The agitation in Kerala on the issue of hike in fees of private medical colleges in the state has helped bring the focus again on the issue of spiraling costs of medical education in India. However, the quantum of fee increase that is being opposed by the Opposition, the Congress-led UDF in Kerala, seems laughable compared to the fees that are being collected in private medical colleges in the neighboring states and many other parts of the country. The protesters also seem to be ignorant of the real costs of medical education.
In next-door Tamil Nadu this year, a few colleges increased their annual fee to over Rs 20 lakhs. In most colleges, the annual fee crossed the Rs 10 lakh mark for non-government quota seats. This is to ostensibly compensate for the losses in the capitation fee that many of them were illegally collecting earlier. Further, this year, thanks to admissions through NEET, the collection of capitation fee was arrested significantly. So colleges that were hitherto charging anywhere between Rs 5 lakhs to Rs 12 lakhs per annum, suddenly doubled their annual fee to make up for the loss of Rs 50-75 lakh lump sum capitation fee they were earlier allegedly taking. In Karnataka and Andhra also, private colleges sharply increased their fee this year.
In this context, the agitation in Kerala against increasing the annual fee to Rs 2.2 lakh for a percentage of seats and to Rs 15 lakh for the highest slab, seems in some ways incongruous. Running a medical college is a costly affair, and it is unreasonable to expect private players to run it on a charitable basis despite the "Not for Profit" tags that the trusts that run the medical colleges carry.
Any medical college owner will tell you that the bare-bones running costs alone of a medical college and a hospital with 500 beds as stipulated by the Medical Council of India (MCI) with all the necessary infrastructure, will be not less than Rs 2 crore per month. This is the minimum cost, and many managements may spend in excess of Rs 3 crore a month. This means that colleges have an annual running expenditure of Rs 25-35 crore.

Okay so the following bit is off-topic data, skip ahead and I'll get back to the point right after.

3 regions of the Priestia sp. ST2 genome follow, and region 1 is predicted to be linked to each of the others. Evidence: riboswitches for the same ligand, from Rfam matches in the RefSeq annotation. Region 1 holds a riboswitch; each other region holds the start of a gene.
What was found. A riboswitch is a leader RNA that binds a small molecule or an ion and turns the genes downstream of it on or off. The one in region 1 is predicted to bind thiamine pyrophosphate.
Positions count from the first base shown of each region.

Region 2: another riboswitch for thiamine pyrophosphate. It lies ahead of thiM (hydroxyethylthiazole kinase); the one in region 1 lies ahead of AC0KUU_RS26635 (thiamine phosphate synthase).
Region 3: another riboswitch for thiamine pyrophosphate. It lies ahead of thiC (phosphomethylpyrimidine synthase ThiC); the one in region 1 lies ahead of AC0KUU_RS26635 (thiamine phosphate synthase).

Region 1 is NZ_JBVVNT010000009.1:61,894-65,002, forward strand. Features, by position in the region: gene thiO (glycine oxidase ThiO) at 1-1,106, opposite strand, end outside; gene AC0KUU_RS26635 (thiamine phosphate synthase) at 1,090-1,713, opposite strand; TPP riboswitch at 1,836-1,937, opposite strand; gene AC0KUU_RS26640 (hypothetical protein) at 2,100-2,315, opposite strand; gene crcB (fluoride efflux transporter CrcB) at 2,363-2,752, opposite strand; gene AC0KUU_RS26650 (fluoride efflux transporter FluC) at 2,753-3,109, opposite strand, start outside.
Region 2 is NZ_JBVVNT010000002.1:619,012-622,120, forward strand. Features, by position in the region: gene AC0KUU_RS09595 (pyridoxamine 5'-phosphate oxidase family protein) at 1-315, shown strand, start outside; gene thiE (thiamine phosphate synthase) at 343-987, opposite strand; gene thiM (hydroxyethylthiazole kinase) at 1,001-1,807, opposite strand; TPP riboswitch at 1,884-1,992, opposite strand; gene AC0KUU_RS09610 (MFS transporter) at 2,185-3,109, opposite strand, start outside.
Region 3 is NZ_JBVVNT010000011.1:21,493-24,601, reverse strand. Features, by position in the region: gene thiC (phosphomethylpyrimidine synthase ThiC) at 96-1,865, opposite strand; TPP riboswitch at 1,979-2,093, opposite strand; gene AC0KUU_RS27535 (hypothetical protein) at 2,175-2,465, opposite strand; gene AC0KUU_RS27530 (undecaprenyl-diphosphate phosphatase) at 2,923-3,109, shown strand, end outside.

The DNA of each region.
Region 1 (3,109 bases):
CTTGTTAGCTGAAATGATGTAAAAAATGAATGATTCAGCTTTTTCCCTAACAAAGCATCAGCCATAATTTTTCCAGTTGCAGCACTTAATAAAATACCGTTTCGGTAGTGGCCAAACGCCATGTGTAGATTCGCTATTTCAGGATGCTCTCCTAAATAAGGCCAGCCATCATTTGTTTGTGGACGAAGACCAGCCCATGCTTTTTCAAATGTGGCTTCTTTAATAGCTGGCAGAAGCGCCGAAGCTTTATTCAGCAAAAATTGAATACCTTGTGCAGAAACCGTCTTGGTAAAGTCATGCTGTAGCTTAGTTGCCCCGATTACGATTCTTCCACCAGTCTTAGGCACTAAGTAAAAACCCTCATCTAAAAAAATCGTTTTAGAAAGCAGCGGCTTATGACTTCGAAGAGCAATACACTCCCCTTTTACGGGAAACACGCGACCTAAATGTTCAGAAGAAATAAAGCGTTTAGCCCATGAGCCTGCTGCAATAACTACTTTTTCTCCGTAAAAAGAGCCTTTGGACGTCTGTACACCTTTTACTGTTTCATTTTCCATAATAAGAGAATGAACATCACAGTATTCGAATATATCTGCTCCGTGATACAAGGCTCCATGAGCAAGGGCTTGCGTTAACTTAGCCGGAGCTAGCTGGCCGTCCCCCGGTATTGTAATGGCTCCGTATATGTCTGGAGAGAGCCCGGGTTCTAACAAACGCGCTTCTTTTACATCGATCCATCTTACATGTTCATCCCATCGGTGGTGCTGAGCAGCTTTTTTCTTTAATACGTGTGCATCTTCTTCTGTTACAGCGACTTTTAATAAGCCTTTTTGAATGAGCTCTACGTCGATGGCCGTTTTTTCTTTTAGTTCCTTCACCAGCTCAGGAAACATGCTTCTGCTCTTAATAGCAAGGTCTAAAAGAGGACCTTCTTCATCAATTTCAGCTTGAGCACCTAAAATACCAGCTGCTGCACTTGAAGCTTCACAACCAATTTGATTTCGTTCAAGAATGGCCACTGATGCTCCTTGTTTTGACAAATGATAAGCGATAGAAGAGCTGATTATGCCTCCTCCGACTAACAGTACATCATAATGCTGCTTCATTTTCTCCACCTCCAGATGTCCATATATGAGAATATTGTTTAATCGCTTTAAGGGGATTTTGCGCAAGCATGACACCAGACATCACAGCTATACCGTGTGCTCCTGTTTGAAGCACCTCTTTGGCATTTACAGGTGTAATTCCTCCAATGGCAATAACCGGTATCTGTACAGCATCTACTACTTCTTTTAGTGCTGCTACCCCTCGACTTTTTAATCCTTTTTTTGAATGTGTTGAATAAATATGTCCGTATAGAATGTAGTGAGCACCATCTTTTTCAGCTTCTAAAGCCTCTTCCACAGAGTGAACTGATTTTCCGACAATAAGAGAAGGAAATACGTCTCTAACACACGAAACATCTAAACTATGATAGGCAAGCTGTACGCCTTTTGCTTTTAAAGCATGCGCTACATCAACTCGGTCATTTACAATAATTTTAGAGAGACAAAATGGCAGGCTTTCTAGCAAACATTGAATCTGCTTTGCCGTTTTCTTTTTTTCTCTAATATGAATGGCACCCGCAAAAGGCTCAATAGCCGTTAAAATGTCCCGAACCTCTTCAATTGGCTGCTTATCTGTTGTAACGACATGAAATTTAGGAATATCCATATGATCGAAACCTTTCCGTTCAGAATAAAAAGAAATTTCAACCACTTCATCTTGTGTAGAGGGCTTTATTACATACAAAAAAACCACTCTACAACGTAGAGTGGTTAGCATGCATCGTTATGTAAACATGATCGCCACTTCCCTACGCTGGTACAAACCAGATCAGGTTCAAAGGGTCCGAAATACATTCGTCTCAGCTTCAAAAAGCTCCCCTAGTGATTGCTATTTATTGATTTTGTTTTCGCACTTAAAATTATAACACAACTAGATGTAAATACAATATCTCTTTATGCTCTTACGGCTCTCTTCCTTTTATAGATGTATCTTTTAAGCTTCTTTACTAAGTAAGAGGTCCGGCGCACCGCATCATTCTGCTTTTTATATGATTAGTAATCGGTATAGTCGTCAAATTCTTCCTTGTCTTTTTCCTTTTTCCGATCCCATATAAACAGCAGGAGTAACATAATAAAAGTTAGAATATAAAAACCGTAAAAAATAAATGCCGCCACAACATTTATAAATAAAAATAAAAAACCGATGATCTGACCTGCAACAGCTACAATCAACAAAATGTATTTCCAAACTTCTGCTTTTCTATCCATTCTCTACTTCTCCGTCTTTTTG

There are only two sources of revenue for the colleges. First is the fee collected from the students and the second is the revenue generated from the paying patients in the hospital. Unfortunately, as most of these medical colleges have really bad infrastructure and hardly any star doctors to attract patients in sizable numbers, the hospital often ends up being a drain on the management rather than a profit centre. Whether they have patients or not, they need to maintain the requisite number of staff to meet MCI norms. All this means that managements look upon the hospital as a necessary evil that has to be run to keep the permissions for the college intact.
The initial set-up cost for a medical college, including the hospital, is at least Rs 150 crore. If this is a loan, then interest payments alone will add up to a few crore rupees each year. Assuming a college has 100 MBBS seats each year, and the fee collected at say Rs. 5 lakhs per student per year (on average as government quota students pay much less and management quota students pay more), the total income will only amount to Rs. 25 crore per year (100x 5 lakhs x 5 batches). This is hardly enough to keep the college running especially if there are loans to be repaid. Earlier, colleges collected a hefty capitation fee that was in the region of Rs 25 lakh-75 lakh depending on the state. This cushion of close to Rs 25-75 crore per year enabled them to make a hefty profit and keep expanding. Buildings would be put up using the cash payments received and even staff salaries were being part paid in cash in some colleges.
There is a need to find a middle ground on the issue of fees in private medical colleges. Even as we have to ensure that fees arenâ€™t too high, creating an obstacle for the students, colleges need to be able to make enough to make ends meet and also to sustain further growth.
One way of achieving this is for the government to lease the attached hospitals on a no-cost or nominal-cost basis and run them. The government can utilize the infrastructure and provide its staff to run these hospitals. The revenue generated from paying patients can be split between the college managements and the government. Such a move would enable the colleges to drastically save on running costs of the hospitals, and as the hospitals would attract more patients with the government tag, the students also get better training. Governments save the cost of setting up the hospital infrastructure and its maintenance. The fee for the student can then be kept at reasonable levels.
Under the draft National Medical Commission Bill which could see the light of day sometime in the next year or two (with modifications), the fee cap on private medical colleges is sought to be removed and there may only be certain categories of students (government quota etc.) who may get some fee cap protection. There is also a proposal to enable "for-profit" entities to run medical colleges, bringing to an end the joke of a rule that only "Not for profit" trusts can run them.
Politicians in Kerala would do well to travel to other states to see for themselves the fee structure in private medical colleges. This may bring home to them the futility of the present agitation. Or, as a cynic asked, maybe they want the capitation fee system to continue?
(The views expressed are the personal opinions of the author)